Markieff Morris — The showdown with his brother, Clippers forward Marcus Morris, in the conference finals never came. But when the Lakers needed to go small, Morris gave them the flexibility to do so. “The type of leader that LeBron is for this team is unreal,” he said after the game. “He keeps everybody’s spirits high. I knew this moment was going to come, just having a leader like that. Just playing behind him and Anthony Davis, I knew this moment was going to come. This is a dream come true. As a little kid, I was watching the Finals. This is a dream come true.”
JaVale McGee — Little-used in the playoffs, he impressed his team with his willingness to take a secondary role when they needed him to do so. McGee didn’t play at all in the Finals, but he was instrumental in the Lakers’ path there and won his third championship ring, the previous two coming with Golden State.
Jared Dudley — Around the bubble, Dudley could often be seen hanging out with Davis and James. Davis once mentioned Dudley as a person who helped him when he felt down after a game. Dudley’s relationship with Kuzma helped the third-year forward grow beginning last offseason. Dudley has had a long NBA career and at 35 won something many players never do — his first ring. Afterward he posted a photo of himself between James and Davis, with the tongue in cheek caption, “Name a better trio in the league.”
Talen Horton-Tucker — The rookie didn’t get to even spend much time during the season with the big-league team while playing with the developmental team, but once he got to the bubble, his teammates developed an appreciation for him. Horton-Tucker saw playing time against the Houston Rockets and relished the task of guarding James Harden so that he could learn from that experience.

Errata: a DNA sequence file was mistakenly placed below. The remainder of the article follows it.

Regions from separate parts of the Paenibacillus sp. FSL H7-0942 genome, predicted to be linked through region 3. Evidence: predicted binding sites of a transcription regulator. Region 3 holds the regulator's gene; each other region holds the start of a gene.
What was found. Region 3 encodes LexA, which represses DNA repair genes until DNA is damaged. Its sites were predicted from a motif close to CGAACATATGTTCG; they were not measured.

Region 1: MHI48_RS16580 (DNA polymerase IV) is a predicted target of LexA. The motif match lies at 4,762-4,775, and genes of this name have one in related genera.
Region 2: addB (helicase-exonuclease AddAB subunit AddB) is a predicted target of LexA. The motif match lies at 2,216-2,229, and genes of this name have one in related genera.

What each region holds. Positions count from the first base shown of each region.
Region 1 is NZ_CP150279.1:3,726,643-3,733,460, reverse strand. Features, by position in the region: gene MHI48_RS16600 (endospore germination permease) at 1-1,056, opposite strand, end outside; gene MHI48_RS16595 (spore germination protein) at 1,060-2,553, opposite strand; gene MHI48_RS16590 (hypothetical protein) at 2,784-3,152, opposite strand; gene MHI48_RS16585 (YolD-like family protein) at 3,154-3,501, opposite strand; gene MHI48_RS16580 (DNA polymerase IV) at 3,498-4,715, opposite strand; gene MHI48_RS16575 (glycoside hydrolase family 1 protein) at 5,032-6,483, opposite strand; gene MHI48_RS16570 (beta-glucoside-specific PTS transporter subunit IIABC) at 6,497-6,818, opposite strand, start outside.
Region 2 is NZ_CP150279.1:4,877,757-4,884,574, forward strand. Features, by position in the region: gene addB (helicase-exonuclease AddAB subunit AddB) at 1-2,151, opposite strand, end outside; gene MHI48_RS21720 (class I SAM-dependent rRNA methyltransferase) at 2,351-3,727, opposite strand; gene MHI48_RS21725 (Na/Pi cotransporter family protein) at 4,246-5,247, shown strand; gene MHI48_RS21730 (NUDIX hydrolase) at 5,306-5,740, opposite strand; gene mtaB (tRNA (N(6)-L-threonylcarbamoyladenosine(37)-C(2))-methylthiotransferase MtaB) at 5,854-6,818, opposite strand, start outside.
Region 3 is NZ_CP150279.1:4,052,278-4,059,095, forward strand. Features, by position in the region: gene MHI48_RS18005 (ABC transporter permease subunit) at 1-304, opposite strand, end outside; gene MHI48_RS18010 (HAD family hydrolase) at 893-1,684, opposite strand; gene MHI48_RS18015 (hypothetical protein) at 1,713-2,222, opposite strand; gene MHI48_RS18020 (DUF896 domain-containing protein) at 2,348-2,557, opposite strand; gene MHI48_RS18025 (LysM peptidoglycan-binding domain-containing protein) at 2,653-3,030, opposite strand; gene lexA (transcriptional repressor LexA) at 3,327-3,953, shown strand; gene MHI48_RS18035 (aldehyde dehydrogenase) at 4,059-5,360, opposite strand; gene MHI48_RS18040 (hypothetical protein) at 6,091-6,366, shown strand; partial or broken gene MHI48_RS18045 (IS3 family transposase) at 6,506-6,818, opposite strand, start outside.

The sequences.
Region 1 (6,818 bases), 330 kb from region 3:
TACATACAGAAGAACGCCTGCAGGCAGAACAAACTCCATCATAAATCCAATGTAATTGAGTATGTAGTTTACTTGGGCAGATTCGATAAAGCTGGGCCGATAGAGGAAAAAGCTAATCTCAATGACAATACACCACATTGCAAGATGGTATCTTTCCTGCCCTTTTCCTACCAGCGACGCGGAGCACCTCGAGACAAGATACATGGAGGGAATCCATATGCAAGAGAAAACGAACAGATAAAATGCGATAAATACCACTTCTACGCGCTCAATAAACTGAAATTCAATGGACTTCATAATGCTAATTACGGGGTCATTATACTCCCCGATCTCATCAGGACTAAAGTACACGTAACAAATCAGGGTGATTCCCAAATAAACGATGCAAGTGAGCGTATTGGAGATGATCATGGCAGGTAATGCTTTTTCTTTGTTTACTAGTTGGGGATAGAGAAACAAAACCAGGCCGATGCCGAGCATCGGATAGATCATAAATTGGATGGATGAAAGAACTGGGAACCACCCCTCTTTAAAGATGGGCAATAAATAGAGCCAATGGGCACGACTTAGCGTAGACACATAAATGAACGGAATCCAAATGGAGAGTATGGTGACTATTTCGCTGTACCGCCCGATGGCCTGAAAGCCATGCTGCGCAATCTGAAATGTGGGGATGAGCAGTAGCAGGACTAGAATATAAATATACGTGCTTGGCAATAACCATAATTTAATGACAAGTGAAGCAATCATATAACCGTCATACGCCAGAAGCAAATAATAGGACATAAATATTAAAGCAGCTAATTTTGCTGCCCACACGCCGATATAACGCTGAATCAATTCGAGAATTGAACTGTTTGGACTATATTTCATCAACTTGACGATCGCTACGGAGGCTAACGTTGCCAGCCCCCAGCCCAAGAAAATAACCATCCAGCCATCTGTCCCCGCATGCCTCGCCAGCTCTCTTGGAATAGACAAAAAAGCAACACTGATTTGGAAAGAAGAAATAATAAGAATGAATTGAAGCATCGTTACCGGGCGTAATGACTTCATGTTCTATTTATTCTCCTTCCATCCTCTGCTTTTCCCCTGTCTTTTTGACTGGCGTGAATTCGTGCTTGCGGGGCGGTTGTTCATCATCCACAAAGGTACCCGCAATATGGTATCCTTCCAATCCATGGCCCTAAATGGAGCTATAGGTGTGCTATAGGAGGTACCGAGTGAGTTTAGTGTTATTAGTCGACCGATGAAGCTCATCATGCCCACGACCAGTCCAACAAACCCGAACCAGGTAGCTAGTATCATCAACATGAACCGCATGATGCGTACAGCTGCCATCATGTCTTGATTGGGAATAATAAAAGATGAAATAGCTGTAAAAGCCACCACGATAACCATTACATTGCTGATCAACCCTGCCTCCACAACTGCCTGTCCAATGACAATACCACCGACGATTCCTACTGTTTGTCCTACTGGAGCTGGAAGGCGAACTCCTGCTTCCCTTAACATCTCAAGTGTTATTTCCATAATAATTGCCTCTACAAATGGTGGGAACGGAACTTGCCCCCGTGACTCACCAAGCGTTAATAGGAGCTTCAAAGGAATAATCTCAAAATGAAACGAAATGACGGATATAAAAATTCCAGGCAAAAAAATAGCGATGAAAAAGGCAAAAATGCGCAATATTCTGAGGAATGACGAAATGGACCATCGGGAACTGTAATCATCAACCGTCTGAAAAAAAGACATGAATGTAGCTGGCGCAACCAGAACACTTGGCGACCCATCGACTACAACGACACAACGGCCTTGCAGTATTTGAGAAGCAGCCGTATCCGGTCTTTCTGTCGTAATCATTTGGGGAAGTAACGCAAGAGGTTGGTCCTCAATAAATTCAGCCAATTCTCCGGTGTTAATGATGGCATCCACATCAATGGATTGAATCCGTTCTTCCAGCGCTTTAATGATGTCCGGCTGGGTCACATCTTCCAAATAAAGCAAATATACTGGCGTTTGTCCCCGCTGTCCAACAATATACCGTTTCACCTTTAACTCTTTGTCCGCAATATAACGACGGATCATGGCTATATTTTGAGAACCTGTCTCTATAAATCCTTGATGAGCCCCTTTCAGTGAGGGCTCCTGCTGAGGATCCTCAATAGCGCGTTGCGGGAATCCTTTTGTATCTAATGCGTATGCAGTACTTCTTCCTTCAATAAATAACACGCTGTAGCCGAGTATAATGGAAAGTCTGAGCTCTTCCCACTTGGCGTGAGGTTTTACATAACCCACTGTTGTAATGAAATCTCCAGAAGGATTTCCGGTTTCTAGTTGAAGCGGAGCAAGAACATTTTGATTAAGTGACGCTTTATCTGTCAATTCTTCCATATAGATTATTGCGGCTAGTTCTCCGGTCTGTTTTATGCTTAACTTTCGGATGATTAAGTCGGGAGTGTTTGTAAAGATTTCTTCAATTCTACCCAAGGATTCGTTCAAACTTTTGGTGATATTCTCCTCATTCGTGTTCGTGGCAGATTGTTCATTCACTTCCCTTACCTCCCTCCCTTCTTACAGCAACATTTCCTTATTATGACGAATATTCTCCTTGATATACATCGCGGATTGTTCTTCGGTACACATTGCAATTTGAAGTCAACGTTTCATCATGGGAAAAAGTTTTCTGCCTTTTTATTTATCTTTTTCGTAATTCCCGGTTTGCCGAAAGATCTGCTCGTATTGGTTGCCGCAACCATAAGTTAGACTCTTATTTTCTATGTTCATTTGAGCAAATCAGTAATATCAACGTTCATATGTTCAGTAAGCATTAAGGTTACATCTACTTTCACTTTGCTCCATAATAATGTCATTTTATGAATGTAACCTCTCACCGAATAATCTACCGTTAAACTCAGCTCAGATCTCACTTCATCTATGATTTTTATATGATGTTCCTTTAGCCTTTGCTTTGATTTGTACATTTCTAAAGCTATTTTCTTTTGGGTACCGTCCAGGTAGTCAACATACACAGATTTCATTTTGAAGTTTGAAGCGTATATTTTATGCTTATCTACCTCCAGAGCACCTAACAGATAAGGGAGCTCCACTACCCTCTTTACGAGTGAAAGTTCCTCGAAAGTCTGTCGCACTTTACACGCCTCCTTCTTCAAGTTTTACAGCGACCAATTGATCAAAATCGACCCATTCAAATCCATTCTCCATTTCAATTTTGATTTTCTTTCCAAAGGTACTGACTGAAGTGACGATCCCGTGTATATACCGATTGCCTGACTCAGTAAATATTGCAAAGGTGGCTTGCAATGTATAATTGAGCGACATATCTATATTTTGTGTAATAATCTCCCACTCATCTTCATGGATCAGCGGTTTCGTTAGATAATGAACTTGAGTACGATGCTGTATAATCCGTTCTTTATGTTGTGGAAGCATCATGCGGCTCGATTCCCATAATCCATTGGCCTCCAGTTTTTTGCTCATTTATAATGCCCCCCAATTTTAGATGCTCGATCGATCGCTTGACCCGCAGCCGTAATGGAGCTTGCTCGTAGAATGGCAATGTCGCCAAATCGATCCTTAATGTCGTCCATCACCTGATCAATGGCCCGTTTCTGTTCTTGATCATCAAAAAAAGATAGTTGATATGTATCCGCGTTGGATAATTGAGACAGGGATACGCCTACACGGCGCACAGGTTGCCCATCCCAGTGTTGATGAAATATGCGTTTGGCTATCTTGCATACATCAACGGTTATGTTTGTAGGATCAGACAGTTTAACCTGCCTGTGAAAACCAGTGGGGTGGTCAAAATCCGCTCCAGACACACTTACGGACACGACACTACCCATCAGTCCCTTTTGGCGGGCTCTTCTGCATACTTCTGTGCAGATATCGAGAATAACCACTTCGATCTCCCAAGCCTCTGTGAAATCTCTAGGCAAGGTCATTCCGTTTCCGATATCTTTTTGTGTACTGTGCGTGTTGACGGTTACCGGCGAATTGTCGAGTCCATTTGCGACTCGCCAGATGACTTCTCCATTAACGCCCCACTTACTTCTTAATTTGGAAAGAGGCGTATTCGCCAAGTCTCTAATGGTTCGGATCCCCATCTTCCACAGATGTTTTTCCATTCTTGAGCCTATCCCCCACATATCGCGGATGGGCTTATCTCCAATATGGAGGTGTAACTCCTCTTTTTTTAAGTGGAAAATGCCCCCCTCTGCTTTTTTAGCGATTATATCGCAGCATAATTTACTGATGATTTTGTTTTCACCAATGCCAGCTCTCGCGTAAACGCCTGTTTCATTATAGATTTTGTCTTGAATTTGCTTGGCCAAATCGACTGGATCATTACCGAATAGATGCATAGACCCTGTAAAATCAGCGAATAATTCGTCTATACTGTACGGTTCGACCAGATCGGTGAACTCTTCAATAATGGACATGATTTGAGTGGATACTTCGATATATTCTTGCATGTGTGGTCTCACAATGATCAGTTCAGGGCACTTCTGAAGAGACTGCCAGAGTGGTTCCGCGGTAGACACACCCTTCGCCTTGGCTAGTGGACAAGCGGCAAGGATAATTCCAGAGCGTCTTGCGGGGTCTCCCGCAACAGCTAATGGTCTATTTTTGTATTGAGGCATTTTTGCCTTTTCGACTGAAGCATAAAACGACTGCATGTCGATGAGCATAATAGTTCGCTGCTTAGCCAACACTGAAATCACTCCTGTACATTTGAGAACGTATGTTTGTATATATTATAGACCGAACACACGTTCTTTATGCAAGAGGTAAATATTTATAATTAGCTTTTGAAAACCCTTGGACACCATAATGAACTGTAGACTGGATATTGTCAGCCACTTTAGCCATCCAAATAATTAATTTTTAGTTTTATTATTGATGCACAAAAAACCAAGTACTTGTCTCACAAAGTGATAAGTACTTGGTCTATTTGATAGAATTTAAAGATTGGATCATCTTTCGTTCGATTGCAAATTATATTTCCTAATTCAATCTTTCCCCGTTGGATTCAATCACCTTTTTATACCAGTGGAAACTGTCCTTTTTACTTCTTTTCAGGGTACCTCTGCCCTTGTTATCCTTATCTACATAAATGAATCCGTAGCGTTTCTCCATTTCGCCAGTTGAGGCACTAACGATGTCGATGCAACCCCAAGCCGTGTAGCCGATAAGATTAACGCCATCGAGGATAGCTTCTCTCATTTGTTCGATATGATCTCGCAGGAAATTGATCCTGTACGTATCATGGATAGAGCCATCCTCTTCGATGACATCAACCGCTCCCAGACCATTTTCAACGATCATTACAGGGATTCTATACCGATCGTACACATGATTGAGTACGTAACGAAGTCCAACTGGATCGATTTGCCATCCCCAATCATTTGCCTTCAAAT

Quinn Cook — When Kobe Bryant died, Cook visited the memorials that had popped up around the city and even wrote on one that he was Bryant’s biggest fan. Cook’s father, who died while he was in high school, was a Lakers fan, so growing up in the D.C. area, Cook felt connected to the team. “Pops we did it!!” Cook posted on Twitter after the championship, along with a photo of him with his father in a Lakers shirt. “YOUR LIL MAN GOT ONE WITH YOUR MOB!”
JR Smith — He was a replacement player when the Lakers lost Bradley, and by the time the final buzzer sounded, Smith already had his shirt off, ready for the celebration. Famously, Smith was primarily shirtless during the celebration for the 2016 championship he won with James in Cleveland.
Dion Waiters — Waiters didn’t play in the Finals and said after the game on Instagram that he had been dealing with an injury. But he did get to celebrate with his son on the court after the win.
Kostas Antetokounmpo — He draped himself in a Greek flag (his native country) and a Nigerian flag (his parents’ native country) for the celebration of the Lakers’ championship. He was a two-way player for the Lakers this year and spent most of the season learning. The bubble gave him a chance to spend time with his brothers, Giannis, the league’s two-time defending MVP, and Thanasis, who play for the Milwaukee Bucks. But Kostas will forever have family bragging rights as the first to win an NBA championship.
Devontae Cacok — Another two-way player for the Lakers, Cacok turned 24 last week, which meant he had not one, but two birthdays during this longest NBA season ever.
Go beyond the scoreboard